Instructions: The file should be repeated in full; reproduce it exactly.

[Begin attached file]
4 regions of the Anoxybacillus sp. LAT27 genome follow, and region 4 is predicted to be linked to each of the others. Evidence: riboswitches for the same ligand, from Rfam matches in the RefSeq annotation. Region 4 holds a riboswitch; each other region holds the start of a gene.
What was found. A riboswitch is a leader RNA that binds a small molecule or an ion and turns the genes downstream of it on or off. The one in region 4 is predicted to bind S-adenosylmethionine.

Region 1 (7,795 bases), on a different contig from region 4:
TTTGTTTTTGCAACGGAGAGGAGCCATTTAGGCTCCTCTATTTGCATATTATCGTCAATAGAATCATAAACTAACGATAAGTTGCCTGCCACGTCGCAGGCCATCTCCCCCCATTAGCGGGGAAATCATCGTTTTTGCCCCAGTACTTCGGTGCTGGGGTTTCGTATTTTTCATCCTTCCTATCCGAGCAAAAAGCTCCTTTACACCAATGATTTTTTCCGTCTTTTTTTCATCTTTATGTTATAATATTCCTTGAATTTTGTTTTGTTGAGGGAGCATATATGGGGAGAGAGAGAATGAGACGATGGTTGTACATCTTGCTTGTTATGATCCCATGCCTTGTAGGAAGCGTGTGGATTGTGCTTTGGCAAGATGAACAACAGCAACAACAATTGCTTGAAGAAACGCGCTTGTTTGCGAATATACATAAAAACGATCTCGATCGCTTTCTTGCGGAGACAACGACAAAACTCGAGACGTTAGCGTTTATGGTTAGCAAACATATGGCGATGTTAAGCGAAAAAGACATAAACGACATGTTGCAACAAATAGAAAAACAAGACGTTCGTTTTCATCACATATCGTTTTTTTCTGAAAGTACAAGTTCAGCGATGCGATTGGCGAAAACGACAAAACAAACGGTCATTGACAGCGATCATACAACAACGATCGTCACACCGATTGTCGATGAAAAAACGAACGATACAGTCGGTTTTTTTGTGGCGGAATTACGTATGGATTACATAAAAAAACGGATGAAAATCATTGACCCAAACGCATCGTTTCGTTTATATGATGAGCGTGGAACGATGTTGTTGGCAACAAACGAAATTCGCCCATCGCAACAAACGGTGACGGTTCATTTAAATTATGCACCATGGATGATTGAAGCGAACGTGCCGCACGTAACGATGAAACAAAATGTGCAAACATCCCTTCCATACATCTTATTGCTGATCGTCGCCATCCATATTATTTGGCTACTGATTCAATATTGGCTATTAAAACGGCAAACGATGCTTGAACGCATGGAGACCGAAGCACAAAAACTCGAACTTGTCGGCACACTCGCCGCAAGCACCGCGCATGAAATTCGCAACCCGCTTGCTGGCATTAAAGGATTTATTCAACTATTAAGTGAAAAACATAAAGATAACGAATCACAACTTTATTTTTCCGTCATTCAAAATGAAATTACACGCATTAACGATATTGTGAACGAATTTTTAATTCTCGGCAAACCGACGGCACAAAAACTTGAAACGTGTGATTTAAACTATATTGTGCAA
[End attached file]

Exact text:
4 regions of the Anoxybacillus sp. LAT27 genome follow, and region 4 is predicted to be linked to each of the others. Evidence: riboswitches for the same ligand, from Rfam matches in the RefSeq annotation. Region 4 holds a riboswitch; each other region holds the start of a gene.
What was found. A riboswitch is a leader RNA that binds a small molecule or an ion and turns the genes downstream of it on or off. The one in region 4 is predicted to bind S-adenosylmethionine.

Region 1 (7,795 bases), on a different contig from region 4:
TTTGTTTTTGCAACGGAGAGGAGCCATTTAGGCTCCTCTATTTGCATATTATCGTCAATAGAATCATAAACTAACGATAAGTTGCCTGCCACGTCGCAGGCCATCTCCCCCCATTAGCGGGGAAATCATCGTTTTTGCCCCAGTACTTCGGTGCTGGGGTTTCGTATTTTTCATCCTTCCTATCCGAGCAAAAAGCTCCTTTACACCAATGATTTTTTCCGTCTTTTTTTCATCTTTATGTTATAATATTCCTTGAATTTTGTTTTGTTGAGGGAGCATATATGGGGAGAGAGAGAATGAGACGATGGTTGTACATCTTGCTTGTTATGATCCCATGCCTTGTAGGAAGCGTGTGGATTGTGCTTTGGCAAGATGAACAACAGCAACAACAATTGCTTGAAGAAACGCGCTTGTTTGCGAATATACATAAAAACGATCTCGATCGCTTTCTTGCGGAGACAACGACAAAACTCGAGACGTTAGCGTTTATGGTTAGCAAACATATGGCGATGTTAAGCGAAAAAGACATAAACGACATGTTGCAACAAATAGAAAAACAAGACGTTCGTTTTCATCACATATCGTTTTTTTCTGAAAGTACAAGTTCAGCGATGCGATTGGCGAAAACGACAAAACAAACGGTCATTGACAGCGATCATACAACAACGATCGTCACACCGATTGTCGATGAAAAAACGAACGATACAGTCGGTTTTTTTGTGGCGGAATTACGTATGGATTACATAAAAAAACGGATGAAAATCATTGACCCAAACGCATCGTTTCGTTTATATGATGAGCGTGGAACGATGTTGTTGGCAACAAACGAAATTCGCCCATCGCAACAAACGGTGACGGTTCATTTAAATTATGCACCATGGATGATTGAAGCGAACGTGCCGCACGTAACGATGAAACAAAATGTGCAAACATCCCTTCCATACATCTTATTGCTGATCGTCGCCATCCATATTATTTGGCTACTGATTCAATATTGGCTATTAAAACGGCAAACGATGCTTGAACGCATGGAGACCGAAGCACAAAAACTCGAACTTGTCGGCACACTCGCCGCAAGCACCGCGCATGAAATTCGCAACCCGCTTGCTGGCATTAAAGGATTTATTCAACTATTAAGTGAAAAACATAAAGATAACGAATCACAACTTTATTTTTCCGTCATTCAAAATGAAATTACACGCATTAACGATATTGTGAACGAATTTTTAATTCTCGGCAAACCGACGGCACAAAAACTTGAAACGTGTGATTTAAACTATATTGTGCAA